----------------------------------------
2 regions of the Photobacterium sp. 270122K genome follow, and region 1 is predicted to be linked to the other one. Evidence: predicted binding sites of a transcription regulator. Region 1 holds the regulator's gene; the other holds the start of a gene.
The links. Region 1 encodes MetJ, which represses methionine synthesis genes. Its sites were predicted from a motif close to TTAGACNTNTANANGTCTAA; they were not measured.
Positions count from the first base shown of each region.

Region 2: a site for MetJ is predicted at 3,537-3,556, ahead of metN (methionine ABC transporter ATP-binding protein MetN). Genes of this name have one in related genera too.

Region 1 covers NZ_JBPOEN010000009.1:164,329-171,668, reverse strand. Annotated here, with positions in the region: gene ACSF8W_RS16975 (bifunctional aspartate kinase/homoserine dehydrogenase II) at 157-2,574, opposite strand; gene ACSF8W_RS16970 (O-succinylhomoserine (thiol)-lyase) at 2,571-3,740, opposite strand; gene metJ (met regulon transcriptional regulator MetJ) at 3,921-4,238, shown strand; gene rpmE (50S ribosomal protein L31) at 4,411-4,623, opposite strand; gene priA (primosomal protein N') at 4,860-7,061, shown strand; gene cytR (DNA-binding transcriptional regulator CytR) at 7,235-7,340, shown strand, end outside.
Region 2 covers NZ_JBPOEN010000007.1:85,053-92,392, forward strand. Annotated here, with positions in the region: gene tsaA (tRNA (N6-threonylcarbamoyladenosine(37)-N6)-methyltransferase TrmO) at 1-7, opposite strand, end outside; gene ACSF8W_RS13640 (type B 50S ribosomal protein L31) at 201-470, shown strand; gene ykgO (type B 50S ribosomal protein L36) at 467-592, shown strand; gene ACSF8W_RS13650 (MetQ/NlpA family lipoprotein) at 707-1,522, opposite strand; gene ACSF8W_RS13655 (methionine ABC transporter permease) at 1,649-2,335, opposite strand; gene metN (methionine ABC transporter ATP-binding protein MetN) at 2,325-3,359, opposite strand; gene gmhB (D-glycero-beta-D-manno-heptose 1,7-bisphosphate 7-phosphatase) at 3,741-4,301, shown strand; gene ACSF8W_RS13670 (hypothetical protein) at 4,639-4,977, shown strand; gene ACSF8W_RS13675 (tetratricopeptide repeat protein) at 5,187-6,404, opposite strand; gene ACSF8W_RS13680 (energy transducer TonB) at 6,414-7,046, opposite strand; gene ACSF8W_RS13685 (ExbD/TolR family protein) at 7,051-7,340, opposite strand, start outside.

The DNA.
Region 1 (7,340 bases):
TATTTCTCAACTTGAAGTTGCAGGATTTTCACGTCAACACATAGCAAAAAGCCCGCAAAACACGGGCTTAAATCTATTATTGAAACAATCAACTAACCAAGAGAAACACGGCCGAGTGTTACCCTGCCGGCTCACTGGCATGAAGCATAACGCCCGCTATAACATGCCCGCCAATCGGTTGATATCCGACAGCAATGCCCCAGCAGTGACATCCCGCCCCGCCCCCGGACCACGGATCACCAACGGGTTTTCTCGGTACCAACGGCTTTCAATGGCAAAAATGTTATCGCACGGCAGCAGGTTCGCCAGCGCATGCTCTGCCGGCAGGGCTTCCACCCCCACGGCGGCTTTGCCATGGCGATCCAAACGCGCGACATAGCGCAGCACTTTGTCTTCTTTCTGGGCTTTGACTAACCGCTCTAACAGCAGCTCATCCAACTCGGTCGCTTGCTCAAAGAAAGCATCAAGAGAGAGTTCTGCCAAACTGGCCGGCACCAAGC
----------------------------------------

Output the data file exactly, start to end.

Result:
2 regions of the Photobacterium sp. 270122K genome follow, and region 1 is predicted to be linked to the other one. Evidence: predicted binding sites of a transcription regulator. Region 1 holds the regulator's gene; the other holds the start of a gene.
The links. Region 1 encodes MetJ, which represses methionine synthesis genes. Its sites were predicted from a motif close to TTAGACNTNTANANGTCTAA; they were not measured.
Positions count from the first base shown of each region.

Region 2: a site for MetJ is predicted at 3,537-3,556, ahead of metN (methionine ABC transporter ATP-binding protein MetN). Genes of this name have one in related genera too.

Region 1 covers NZ_JBPOEN010000009.1:164,329-171,668, reverse strand. Annotated here, with positions in the region: gene ACSF8W_RS16975 (bifunctional aspartate kinase/homoserine dehydrogenase II) at 157-2,574, opposite strand; gene ACSF8W_RS16970 (O-succinylhomoserine (thiol)-lyase) at 2,571-3,740, opposite strand; gene metJ (met regulon transcriptional regulator MetJ) at 3,921-4,238, shown strand; gene rpmE (50S ribosomal protein L31) at 4,411-4,623, opposite strand; gene priA (primosomal protein N') at 4,860-7,061, shown strand; gene cytR (DNA-binding transcriptional regulator CytR) at 7,235-7,340, shown strand, end outside.
Region 2 covers NZ_JBPOEN010000007.1:85,053-92,392, forward strand. Annotated here, with positions in the region: gene tsaA (tRNA (N6-threonylcarbamoyladenosine(37)-N6)-methyltransferase TrmO) at 1-7, opposite strand, end outside; gene ACSF8W_RS13640 (type B 50S ribosomal protein L31) at 201-470, shown strand; gene ykgO (type B 50S ribosomal protein L36) at 467-592, shown strand; gene ACSF8W_RS13650 (MetQ/NlpA family lipoprotein) at 707-1,522, opposite strand; gene ACSF8W_RS13655 (methionine ABC transporter permease) at 1,649-2,335, opposite strand; gene metN (methionine ABC transporter ATP-binding protein MetN) at 2,325-3,359, opposite strand; gene gmhB (D-glycero-beta-D-manno-heptose 1,7-bisphosphate 7-phosphatase) at 3,741-4,301, shown strand; gene ACSF8W_RS13670 (hypothetical protein) at 4,639-4,977, shown strand; gene ACSF8W_RS13675 (tetratricopeptide repeat protein) at 5,187-6,404, opposite strand; gene ACSF8W_RS13680 (energy transducer TonB) at 6,414-7,046, opposite strand; gene ACSF8W_RS13685 (ExbD/TolR family protein) at 7,051-7,340, opposite strand, start outside.

The DNA.
Region 1 (7,340 bases):
TATTTCTCAACTTGAAGTTGCAGGATTTTCACGTCAACACATAGCAAAAAGCCCGCAAAACACGGGCTTAAATCTATTATTGAAACAATCAACTAACCAAGAGAAACACGGCCGAGTGTTACCCTGCCGGCTCACTGGCATGAAGCATAACGCCCGCTATAACATGCCCGCCAATCGGTTGATATCCGACAGCAATGCCCCAGCAGTGACATCCCGCCCCGCCCCCGGACCACGGATCACCAACGGGTTTTCTCGGTACCAACGGCTTTCAATGGCAAAAATGTTATCGCACGGCAGCAGGTTCGCCAGCGCATGCTCTGCCGGCAGGGCTTCCACCCCCACGGCGGCTTTGCCATGGCGATCCAAACGCGCGACATAGCGCAGCACTTTGTCTTCTTTCTGGGCTTTGACTAACCGCTCTAACAGCAGCTCATCCAACTCGGTCGCTTGCTCAAAGAAAGCATCAAGAGAGAGTTCTGCCAAACTGGCCGGCACCAAGC